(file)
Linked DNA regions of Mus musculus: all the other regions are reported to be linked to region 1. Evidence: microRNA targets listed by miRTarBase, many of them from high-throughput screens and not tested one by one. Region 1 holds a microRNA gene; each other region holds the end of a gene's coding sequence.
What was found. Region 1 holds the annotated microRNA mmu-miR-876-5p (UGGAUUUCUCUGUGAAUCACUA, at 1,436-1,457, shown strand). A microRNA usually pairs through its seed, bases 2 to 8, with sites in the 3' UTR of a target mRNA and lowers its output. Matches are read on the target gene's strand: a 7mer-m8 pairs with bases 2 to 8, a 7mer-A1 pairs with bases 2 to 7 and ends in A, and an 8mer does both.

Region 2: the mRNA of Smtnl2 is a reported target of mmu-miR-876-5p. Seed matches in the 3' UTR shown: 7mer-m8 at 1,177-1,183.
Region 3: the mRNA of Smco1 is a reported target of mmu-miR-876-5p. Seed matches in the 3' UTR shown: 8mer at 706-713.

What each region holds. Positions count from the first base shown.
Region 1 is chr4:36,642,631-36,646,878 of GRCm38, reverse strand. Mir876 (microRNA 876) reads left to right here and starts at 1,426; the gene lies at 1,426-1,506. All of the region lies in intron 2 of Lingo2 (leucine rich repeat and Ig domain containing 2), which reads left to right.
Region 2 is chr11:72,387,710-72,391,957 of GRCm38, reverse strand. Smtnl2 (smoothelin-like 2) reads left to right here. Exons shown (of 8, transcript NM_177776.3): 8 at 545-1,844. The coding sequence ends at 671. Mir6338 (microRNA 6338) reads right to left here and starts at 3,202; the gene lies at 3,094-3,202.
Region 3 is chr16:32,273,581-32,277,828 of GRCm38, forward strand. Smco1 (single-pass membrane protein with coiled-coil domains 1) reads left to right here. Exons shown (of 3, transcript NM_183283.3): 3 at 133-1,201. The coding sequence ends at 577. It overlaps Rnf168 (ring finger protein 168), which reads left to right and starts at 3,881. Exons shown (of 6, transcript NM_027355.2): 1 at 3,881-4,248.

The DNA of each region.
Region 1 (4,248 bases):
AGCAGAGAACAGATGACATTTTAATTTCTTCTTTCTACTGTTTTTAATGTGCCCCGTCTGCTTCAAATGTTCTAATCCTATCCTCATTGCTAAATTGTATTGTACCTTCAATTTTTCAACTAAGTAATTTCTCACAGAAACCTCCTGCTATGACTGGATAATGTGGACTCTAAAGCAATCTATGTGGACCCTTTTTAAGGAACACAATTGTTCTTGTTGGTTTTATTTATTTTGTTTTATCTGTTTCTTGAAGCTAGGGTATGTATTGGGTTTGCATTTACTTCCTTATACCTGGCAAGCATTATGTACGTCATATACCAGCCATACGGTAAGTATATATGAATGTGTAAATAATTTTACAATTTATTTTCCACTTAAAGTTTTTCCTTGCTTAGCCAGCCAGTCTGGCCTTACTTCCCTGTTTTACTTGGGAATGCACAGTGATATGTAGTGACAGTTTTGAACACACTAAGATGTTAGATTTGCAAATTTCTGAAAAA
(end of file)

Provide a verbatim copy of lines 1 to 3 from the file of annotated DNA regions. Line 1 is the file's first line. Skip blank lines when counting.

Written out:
Linked DNA regions of Mus musculus: all the other regions are reported to be linked to region 1. Evidence: microRNA targets listed by miRTarBase, many of them from high-throughput screens and not tested one by one. Region 1 holds a microRNA gene; each other region holds the end of a gene's coding sequence.
What was found. Region 1 holds the annotated microRNA mmu-miR-876-5p (UGGAUUUCUCUGUGAAUCACUA, at 1,436-1,457, shown strand). A microRNA usually pairs through its seed, bases 2 to 8, with sites in the 3' UTR of a target mRNA and lowers its output. Matches are read on the target gene's strand: a 7mer-m8 pairs with bases 2 to 8, a 7mer-A1 pairs with bases 2 to 7 and ends in A, and an 8mer does both.

Region 2: the mRNA of Smtnl2 is a reported target of mmu-miR-876-5p. Seed matches in the 3' UTR shown: 7mer-m8 at 1,177-1,183.